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Taxon  Report  
Claytonia exigua  Torr. & A. Gray
Little spring beauty,   Serpentine springbeauty
Claytonia exigua is an annual herb that is native to California, and also found elsewhere in western North America.
Siskiyou Del Norte Modoc Humboldt Shasta Lassen Trinity Plumas Tehama Butte Mendocino Glenn Sierra Yuba Lake Nevada Colusa Placer Sutter El Dorado Yolo Alpine Napa Sonoma Sacramento Mono Amador Solano Calaveras Tuolumne San Joaquin Marin Contra Costa Alameda Santa Cruz Mariposa Madera San Francisco San Mateo Merced Fresno Stanislaus Santa Clara Inyo San Benito Tulare Kings Monterey San Bernardino San Luis Obispo Kern Santa Barbara Ventura Los Angeles Riverside Orange San Diego Imperial

Bloom Period
Subspecies and Varieties:
Genus: Claytonia
Family: Montiaceae  
Category: angiosperm  
PLANTS group:Dicot
Jepson eFlora section: eudicot

Communities: Yellow Pine Forest, Mixed Evergreen Forest, Foothill Woodland, Chaparral, Valley Grassland
Name Status:
Accepted by JEF + PLANTS

Alternate Names:
JM93Montia spathulata
Information about  Claytonia exigua from other sources
Nursery availability from CNPLX
Commercial availability unknown.
Jepson eFlora


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[Wikipedia] Range, Habitat, Description: Claytonia exigua is a species of wildflower known by the common names serpentine springbeauty and pale claytonia, in the family Montiaceae. It is native to western North America from British Columbia to Idaho to California, where it grows in a number of habitat types, including plant communities on serpentine soils.[1] Description Claytonia exigua is a fleshy annual herb producing a patch of erect or leaning stems up to about 15 centimeters tall. The thick leaves are linear in shape and fingerlike near the base of the plant and crescent to disc-shaped farther up the stem. The plant is hairless and waxy and varies in color from green to pinkish, grayish, or brownish. The inflorescence holds several flowers on drooping pedicels which turn erect as the plant develops fruit. The flower has five lobed petals each a few millimeters long and in shades of pink, white, or pink-streaked white. The fruit is a capsule less than three millimeters long containing a few tiny seeds. (contributed by Mary Ann Machi)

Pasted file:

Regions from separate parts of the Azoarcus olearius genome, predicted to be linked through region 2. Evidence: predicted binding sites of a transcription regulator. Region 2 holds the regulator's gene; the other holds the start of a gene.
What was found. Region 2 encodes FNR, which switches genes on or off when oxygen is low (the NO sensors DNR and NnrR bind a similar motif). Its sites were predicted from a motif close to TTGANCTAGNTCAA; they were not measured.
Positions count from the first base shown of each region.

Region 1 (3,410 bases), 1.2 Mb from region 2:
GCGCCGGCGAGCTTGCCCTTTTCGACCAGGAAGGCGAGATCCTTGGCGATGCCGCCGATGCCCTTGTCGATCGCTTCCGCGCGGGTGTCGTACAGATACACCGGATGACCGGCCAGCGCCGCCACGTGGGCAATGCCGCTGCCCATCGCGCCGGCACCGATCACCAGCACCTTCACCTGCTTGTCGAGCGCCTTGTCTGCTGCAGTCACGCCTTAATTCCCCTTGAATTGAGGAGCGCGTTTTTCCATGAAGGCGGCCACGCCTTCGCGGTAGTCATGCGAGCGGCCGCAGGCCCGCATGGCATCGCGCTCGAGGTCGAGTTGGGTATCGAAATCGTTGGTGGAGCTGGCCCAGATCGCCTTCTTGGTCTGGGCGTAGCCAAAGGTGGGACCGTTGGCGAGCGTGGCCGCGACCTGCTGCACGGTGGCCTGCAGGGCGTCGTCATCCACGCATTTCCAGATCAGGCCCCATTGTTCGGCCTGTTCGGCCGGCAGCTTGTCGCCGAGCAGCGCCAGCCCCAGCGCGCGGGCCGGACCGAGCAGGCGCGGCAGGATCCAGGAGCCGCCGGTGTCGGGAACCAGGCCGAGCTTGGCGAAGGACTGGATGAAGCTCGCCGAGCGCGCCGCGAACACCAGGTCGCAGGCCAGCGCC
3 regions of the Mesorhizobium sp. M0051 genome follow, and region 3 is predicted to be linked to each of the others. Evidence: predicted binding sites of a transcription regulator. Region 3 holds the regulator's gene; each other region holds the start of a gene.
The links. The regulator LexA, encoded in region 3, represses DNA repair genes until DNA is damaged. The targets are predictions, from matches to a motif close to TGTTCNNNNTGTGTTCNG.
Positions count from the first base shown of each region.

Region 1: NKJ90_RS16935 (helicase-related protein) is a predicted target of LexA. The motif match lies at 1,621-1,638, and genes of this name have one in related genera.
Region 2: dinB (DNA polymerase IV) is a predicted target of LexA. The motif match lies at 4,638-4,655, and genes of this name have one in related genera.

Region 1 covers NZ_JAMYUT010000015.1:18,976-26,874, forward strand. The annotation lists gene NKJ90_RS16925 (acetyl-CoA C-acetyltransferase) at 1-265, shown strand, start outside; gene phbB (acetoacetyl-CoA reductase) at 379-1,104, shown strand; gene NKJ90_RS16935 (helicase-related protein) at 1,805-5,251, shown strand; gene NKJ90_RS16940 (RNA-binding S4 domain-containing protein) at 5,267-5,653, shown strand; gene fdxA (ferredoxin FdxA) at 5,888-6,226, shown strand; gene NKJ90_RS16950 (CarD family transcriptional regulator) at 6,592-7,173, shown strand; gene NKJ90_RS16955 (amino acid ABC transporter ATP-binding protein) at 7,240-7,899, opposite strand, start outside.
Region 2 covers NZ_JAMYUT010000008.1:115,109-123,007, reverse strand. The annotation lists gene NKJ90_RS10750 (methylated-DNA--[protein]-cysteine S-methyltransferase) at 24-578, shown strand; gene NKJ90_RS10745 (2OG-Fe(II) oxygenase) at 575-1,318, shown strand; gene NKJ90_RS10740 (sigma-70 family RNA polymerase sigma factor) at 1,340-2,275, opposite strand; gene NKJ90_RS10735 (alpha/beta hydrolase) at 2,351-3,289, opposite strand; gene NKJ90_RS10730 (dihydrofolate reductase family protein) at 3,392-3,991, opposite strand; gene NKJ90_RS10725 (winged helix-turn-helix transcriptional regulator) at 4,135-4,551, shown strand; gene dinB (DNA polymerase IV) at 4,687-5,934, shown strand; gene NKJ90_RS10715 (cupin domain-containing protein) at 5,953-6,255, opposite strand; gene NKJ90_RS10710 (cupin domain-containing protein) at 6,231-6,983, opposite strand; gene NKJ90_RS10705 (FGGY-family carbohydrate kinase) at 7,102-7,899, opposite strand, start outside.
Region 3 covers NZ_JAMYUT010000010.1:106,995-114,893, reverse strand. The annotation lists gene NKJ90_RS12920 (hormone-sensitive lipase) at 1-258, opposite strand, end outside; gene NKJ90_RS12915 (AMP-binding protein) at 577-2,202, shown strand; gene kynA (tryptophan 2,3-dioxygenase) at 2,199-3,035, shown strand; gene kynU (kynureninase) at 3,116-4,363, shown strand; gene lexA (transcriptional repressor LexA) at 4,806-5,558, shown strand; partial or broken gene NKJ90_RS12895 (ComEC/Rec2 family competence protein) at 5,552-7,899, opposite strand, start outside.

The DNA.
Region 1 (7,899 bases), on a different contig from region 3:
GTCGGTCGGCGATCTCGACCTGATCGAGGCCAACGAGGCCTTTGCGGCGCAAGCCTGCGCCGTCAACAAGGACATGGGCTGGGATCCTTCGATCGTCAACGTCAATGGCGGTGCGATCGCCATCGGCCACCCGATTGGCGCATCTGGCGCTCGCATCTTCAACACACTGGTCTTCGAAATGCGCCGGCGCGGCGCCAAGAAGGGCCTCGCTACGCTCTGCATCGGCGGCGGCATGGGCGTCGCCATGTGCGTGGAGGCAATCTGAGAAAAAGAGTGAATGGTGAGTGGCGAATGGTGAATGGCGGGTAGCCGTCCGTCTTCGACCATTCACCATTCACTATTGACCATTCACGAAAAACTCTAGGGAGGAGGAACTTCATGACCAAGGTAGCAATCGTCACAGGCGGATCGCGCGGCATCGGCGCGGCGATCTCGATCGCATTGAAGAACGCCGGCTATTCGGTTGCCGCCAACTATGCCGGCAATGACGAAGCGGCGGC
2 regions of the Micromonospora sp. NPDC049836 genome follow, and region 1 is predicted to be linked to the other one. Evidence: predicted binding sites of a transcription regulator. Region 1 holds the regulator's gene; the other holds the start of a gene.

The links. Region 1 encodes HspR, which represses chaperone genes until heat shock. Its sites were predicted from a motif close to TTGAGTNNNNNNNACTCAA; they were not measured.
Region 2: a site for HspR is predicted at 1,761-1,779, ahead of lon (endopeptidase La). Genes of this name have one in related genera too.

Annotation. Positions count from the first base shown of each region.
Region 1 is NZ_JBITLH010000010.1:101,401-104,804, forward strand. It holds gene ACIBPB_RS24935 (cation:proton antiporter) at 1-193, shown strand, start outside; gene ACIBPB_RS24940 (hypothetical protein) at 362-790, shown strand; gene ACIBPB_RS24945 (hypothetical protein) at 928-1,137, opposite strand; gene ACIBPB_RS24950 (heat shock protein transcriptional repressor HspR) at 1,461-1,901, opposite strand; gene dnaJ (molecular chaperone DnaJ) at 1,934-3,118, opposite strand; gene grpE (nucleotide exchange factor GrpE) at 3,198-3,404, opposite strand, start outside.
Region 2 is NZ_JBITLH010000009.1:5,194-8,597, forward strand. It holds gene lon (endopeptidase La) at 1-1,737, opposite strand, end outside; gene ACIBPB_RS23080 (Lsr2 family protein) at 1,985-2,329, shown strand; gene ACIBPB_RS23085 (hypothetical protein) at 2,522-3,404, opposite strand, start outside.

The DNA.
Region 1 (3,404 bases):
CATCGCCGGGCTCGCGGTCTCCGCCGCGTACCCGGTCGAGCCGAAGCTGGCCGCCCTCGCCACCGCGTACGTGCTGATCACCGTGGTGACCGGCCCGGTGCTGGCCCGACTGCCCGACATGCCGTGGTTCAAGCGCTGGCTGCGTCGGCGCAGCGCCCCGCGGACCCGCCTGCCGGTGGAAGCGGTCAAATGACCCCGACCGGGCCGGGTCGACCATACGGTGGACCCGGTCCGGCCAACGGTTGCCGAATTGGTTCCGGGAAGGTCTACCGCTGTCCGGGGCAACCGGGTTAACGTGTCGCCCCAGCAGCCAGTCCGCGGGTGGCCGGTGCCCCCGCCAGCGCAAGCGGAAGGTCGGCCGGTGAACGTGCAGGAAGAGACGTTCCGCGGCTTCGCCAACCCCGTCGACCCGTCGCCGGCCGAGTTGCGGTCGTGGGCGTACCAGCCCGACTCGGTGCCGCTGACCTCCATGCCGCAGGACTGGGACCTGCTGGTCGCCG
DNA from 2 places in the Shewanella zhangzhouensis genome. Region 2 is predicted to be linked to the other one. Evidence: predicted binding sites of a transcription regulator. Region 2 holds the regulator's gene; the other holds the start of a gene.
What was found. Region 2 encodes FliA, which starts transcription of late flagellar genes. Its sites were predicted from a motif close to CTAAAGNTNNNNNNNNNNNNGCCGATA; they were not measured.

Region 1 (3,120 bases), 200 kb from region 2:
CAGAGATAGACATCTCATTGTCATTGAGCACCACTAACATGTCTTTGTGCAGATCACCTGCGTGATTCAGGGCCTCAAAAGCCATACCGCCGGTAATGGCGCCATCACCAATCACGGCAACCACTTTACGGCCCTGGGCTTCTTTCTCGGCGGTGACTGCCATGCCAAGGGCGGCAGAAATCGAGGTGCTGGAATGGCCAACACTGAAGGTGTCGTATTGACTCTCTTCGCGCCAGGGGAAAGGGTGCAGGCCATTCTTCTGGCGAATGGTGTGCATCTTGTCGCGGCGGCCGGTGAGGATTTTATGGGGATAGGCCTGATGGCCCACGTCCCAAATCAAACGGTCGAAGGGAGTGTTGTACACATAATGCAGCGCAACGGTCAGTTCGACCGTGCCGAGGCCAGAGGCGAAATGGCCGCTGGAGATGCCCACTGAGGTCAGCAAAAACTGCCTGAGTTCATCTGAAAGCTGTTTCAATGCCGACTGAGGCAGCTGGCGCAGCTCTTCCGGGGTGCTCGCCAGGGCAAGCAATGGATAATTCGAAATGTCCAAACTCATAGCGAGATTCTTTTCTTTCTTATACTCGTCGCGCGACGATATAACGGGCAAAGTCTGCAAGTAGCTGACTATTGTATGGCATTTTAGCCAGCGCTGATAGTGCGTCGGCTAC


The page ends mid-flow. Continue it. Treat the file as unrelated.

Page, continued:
Suggested Citation
Calflora: Information on California plants for education, research and conservation, with data contributed by public and private institutions and individuals. [web application]. 2024. Berkeley, California: The Calflora Database [a non-profit organization]. Available: https://www.calflora.org/   (Accessed: 05/19/2024).